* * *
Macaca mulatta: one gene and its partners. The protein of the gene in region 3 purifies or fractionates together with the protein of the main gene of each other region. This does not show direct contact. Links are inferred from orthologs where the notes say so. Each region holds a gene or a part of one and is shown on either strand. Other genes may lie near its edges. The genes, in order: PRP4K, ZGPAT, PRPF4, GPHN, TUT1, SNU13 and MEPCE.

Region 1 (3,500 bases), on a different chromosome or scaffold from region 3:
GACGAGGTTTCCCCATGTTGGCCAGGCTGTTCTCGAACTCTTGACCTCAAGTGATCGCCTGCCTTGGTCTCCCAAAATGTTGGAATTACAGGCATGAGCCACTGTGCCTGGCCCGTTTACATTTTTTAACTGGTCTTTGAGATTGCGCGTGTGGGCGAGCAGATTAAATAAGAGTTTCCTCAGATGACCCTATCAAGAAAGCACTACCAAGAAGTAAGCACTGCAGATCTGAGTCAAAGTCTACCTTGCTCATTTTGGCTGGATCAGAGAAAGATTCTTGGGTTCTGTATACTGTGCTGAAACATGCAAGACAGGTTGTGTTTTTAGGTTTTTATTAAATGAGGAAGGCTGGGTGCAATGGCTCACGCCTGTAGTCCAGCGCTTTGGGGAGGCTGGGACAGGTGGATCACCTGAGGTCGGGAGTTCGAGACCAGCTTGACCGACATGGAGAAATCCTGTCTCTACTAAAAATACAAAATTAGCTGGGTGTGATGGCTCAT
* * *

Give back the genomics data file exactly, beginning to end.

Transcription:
Macaca mulatta: one gene and its partners. The protein of the gene in region 3 purifies or fractionates together with the protein of the main gene of each other region. This does not show direct contact. Links are inferred from orthologs where the notes say so. Each region holds a gene or a part of one and is shown on either strand. Other genes may lie near its edges. The genes, in order: PRP4K, ZGPAT, PRPF4, GPHN, TUT1, SNU13 and MEPCE.

Region 1 (3,500 bases), on a different chromosome or scaffold from region 3:
GACGAGGTTTCCCCATGTTGGCCAGGCTGTTCTCGAACTCTTGACCTCAAGTGATCGCCTGCCTTGGTCTCCCAAAATGTTGGAATTACAGGCATGAGCCACTGTGCCTGGCCCGTTTACATTTTTTAACTGGTCTTTGAGATTGCGCGTGTGGGCGAGCAGATTAAATAAGAGTTTCCTCAGATGACCCTATCAAGAAAGCACTACCAAGAAGTAAGCACTGCAGATCTGAGTCAAAGTCTACCTTGCTCATTTTGGCTGGATCAGAGAAAGATTCTTGGGTTCTGTATACTGTGCTGAAACATGCAAGACAGGTTGTGTTTTTAGGTTTTTATTAAATGAGGAAGGCTGGGTGCAATGGCTCACGCCTGTAGTCCAGCGCTTTGGGGAGGCTGGGACAGGTGGATCACCTGAGGTCGGGAGTTCGAGACCAGCTTGACCGACATGGAGAAATCCTGTCTCTACTAAAAATACAAAATTAGCTGGGTGTGATGGCTCAT